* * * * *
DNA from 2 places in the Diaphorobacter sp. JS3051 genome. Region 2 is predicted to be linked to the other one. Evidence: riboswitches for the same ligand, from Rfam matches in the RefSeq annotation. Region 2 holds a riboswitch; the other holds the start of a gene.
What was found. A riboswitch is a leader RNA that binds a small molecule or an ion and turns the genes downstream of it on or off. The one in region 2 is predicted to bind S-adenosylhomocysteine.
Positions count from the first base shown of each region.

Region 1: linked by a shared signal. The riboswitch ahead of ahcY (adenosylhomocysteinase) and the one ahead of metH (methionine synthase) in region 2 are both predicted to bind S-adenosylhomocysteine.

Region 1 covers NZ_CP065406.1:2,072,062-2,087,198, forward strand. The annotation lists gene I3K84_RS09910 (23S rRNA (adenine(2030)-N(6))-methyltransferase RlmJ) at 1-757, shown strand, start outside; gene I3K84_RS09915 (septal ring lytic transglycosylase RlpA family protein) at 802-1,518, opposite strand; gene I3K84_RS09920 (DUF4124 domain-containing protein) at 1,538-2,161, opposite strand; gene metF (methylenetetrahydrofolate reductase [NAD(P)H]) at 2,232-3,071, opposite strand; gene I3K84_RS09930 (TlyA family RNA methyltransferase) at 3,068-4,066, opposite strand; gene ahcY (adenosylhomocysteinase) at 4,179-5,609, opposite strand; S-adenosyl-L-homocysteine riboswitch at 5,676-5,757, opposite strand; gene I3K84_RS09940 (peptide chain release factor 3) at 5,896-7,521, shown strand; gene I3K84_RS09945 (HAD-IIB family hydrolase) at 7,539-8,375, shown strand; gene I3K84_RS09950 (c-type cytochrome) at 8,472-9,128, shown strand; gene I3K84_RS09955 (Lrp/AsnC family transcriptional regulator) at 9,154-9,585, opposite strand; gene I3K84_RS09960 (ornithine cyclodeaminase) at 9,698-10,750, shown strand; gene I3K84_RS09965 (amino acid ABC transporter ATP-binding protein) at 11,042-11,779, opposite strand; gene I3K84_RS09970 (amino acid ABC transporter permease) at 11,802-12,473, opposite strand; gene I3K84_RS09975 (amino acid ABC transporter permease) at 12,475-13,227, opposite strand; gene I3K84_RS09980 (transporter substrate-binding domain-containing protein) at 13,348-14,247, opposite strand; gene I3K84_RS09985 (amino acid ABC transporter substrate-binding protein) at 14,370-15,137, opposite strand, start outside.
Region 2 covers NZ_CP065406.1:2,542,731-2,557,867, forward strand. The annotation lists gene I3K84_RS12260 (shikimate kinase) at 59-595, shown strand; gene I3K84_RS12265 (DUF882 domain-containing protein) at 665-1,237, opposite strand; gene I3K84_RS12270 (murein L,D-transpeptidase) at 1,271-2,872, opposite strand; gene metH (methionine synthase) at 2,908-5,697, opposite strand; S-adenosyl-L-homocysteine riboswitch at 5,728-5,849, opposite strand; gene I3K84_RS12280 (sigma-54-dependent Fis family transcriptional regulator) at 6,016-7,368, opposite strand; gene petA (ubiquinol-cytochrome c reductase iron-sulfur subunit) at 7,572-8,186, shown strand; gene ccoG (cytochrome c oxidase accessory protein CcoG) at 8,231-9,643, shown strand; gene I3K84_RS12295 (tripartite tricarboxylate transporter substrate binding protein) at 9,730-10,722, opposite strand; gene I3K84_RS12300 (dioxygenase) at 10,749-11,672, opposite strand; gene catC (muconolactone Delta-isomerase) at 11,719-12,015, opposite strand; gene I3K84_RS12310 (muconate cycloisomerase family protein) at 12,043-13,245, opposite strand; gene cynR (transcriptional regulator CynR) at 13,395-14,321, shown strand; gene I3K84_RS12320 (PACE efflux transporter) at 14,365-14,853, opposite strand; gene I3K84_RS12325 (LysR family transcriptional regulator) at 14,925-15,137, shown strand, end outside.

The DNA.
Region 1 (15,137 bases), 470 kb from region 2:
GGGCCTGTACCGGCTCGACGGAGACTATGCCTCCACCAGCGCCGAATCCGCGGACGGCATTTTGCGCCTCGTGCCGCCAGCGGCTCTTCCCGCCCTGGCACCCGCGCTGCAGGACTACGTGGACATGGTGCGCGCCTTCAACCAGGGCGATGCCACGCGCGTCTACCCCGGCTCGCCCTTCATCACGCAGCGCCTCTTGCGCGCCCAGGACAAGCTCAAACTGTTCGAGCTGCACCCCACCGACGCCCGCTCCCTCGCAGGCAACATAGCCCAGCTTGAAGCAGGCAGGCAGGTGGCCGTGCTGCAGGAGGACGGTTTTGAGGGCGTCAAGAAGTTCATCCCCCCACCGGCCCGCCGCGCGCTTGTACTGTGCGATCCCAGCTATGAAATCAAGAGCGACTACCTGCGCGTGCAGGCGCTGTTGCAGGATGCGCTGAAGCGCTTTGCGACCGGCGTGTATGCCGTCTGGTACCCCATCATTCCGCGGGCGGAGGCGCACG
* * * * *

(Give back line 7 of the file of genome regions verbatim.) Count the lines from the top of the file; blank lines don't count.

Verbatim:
The DNA.